The results of 2018’s high-stakes, midterm election are in, and one thing is clear — black women are winners and we are fierce! More than 400 black women ran for office in 2018, according to blackwomeninpolitics.com. The majority – whether taking on races for federal, state, or judicial seats – were Democrats or progressives hell-bent on bringing positive change to our country. And sisters worked hard to put them there. Here at Fierce, we are not the least bit surprised.
Just five years ago, on November 11, 2013, we launched our website FierceforBlackWomen.com because we wanted to tell the world about the brilliance, the power, and the beauty of black women. And we can’t thank you enough for supporting us so fiercely!
As our Fierce Manifesto states in part: “To be Fierce is to embrace all that’s wonderful about being a black woman. To live your dreams, celebrate your strengths and appreciate your true beauty. It means being confident and unapologetically you!”
In those days, we were at the beginning of former (that hurts!) President Barack Obama’s second term and all things seemed possible. The First Lady was our first cover story, titled “Why We Love Michelle.”
To us, Michelle Obama was the ideal representation of a fierce, fabulous black woman and the living embodiment of the hope and excitement we felt about the future — at least in part because she and Barack were in the White House.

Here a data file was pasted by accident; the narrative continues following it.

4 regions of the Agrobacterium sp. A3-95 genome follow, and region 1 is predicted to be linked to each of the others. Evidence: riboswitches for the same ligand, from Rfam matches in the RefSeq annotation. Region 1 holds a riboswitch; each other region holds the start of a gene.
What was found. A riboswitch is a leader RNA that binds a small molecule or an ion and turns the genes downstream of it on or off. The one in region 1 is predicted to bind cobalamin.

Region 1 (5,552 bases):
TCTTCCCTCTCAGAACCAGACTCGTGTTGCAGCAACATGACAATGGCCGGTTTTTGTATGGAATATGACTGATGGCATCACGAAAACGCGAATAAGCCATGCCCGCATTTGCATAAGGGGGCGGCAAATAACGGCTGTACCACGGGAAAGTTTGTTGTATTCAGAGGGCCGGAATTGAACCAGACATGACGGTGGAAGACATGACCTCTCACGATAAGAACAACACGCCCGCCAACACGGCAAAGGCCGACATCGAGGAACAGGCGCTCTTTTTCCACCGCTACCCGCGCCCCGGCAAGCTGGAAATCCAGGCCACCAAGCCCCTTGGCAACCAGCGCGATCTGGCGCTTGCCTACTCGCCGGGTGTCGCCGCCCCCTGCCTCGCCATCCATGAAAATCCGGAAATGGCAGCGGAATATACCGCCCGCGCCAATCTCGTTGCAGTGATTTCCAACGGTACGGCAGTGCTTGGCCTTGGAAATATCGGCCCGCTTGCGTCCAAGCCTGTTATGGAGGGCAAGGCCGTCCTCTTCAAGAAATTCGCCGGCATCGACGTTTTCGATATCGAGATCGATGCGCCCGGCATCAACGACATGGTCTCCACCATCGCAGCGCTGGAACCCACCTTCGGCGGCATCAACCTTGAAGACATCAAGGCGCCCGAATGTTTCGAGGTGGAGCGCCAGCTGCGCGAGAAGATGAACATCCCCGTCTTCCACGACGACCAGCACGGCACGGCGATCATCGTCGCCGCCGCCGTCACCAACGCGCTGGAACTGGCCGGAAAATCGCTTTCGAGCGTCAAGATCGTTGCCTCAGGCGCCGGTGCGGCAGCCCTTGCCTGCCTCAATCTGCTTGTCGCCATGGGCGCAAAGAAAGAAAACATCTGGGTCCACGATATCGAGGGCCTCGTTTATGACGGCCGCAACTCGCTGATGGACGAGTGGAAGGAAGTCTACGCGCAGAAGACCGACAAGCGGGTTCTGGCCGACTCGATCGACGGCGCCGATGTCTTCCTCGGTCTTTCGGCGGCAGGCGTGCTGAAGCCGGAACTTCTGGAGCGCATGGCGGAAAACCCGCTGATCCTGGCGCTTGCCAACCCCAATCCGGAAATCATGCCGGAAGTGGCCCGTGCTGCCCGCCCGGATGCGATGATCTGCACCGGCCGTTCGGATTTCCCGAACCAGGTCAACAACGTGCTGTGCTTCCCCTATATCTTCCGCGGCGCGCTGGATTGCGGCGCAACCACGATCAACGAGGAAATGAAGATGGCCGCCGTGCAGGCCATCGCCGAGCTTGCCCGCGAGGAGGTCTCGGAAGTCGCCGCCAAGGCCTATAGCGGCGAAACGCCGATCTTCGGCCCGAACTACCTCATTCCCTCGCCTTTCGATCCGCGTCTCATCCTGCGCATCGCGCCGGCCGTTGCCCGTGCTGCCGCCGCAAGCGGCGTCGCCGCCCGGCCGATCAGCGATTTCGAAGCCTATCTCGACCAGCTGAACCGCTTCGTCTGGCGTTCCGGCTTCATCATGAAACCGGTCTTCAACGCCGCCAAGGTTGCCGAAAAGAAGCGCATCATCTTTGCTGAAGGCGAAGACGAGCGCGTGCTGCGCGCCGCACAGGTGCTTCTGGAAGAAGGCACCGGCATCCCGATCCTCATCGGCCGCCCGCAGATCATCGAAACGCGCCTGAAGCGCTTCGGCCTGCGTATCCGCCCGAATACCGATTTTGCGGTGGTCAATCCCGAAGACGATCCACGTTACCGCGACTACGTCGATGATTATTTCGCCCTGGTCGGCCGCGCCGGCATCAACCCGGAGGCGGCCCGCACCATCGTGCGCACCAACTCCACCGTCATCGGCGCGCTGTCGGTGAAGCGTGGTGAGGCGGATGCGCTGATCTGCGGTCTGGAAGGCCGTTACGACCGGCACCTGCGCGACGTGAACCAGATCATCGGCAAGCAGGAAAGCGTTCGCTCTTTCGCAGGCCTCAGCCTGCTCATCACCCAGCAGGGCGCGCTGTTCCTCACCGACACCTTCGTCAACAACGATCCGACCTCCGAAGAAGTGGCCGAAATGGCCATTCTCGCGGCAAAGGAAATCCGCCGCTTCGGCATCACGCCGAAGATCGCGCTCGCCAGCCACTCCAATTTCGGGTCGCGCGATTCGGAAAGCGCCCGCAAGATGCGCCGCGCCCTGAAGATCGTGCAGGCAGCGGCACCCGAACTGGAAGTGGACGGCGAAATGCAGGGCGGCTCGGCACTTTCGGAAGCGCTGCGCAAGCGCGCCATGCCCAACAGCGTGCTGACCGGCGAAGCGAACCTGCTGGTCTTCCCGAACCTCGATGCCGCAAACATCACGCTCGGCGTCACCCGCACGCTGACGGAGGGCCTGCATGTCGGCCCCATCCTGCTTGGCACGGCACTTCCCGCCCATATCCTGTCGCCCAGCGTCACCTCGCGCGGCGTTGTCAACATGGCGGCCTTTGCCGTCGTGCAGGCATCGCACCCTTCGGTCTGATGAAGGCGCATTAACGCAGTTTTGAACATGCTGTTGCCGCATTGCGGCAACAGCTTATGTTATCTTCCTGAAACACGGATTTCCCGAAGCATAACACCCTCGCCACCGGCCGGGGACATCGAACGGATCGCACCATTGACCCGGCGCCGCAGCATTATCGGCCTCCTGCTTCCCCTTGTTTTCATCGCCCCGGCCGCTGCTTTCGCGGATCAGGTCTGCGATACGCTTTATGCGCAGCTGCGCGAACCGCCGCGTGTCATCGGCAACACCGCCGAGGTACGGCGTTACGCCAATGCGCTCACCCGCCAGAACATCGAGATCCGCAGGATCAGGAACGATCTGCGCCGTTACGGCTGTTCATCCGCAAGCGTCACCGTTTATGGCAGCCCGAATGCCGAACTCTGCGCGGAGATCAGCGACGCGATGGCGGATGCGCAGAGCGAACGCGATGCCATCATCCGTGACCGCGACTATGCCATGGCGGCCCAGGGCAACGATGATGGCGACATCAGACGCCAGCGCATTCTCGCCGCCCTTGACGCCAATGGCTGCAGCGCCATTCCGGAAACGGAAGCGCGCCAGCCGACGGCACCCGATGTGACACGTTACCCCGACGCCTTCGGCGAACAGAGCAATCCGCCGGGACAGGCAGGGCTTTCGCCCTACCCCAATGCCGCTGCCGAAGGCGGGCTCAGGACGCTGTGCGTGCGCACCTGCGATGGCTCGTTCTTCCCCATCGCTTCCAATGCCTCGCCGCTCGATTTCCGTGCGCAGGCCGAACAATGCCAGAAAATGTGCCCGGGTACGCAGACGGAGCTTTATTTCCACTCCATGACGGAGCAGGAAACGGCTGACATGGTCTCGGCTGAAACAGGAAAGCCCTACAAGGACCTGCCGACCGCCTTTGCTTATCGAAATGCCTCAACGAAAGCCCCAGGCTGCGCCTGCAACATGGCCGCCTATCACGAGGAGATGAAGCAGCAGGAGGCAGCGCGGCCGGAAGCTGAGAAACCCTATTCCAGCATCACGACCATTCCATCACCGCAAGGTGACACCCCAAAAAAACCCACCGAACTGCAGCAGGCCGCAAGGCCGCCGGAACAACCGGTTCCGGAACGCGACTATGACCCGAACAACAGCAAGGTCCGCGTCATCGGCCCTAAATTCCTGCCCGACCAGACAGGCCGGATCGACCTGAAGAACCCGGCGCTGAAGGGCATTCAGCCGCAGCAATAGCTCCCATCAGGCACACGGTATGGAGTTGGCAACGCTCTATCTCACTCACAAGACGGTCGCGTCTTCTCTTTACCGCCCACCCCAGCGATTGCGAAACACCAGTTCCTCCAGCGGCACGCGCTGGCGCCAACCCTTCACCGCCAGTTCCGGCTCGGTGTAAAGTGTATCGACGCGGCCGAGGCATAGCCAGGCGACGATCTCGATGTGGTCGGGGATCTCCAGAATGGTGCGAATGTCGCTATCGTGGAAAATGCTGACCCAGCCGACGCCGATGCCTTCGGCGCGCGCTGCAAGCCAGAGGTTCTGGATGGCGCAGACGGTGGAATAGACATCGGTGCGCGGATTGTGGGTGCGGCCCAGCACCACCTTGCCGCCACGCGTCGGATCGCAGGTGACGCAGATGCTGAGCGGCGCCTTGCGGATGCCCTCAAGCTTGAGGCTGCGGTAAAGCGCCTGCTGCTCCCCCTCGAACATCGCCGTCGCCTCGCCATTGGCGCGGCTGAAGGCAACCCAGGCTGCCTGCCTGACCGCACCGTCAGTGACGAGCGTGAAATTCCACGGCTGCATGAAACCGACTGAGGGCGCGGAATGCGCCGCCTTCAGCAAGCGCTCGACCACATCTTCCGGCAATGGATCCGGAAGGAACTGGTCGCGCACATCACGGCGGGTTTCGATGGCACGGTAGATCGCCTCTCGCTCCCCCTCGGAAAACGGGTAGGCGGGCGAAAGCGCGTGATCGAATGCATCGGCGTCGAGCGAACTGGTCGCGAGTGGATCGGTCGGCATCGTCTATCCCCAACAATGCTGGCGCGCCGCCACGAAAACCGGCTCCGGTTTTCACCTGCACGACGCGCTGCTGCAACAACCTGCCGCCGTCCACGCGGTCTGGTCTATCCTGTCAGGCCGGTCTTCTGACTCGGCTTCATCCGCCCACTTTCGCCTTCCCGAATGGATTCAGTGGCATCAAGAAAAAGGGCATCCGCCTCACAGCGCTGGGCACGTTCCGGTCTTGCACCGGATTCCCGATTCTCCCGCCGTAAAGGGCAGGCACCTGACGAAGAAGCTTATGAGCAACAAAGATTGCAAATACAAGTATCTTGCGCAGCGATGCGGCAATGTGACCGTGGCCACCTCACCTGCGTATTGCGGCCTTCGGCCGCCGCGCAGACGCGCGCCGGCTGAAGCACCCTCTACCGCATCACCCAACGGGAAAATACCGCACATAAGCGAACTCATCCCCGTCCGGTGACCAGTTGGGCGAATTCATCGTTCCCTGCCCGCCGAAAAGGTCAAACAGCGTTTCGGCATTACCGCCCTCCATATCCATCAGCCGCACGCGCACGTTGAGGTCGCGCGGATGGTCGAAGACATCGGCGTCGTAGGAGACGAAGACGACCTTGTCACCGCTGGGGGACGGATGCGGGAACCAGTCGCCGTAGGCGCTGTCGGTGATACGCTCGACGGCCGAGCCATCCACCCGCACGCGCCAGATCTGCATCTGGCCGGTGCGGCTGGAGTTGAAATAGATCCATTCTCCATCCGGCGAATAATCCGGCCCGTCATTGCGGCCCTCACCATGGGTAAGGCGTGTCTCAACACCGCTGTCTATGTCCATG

Today, we proudly celebrate our 5th anniversary of publication in what we all know is a very different America. No matter. Today, we are still applauding the inspiring lives of fierce, fabulous, pioneering and steadfast black women who give us hope — like Michelle Obama who is encouraging legions of people to let their voices be heard and is giving hope to women by sharing her challenges with infertility, which required in vitro fertilization for the births of both Malia and Sasha.
As we renew our commitment to take Fierce to the next level, we will celebrate and inspire you over the next year in myriad ways. This includes sharing the gift of knowledge and telling the stories of amazing black women, their accomplishments, and the many ways they make life so much better for all of us through their work in health and science, business, entertainment, sports and fitness, spirituality, education, relationships, travel and other areas.
We’ll begin with a look at activism — where we’ve been and where we’re going — by Mary Curtis, who wrote the Michelle Obama cover story when Fierce was born. We’ll highlight some of the groundbreaking victories around the country — from all those judges in Texas to National Teacher of the Year Jahana Hayes who became the first black woman from Connecticut to go to Congress.
So, stay tuned for more and, most of all, stay unapologetically Fierce!
Sheree Crute Yanick Rice Lamb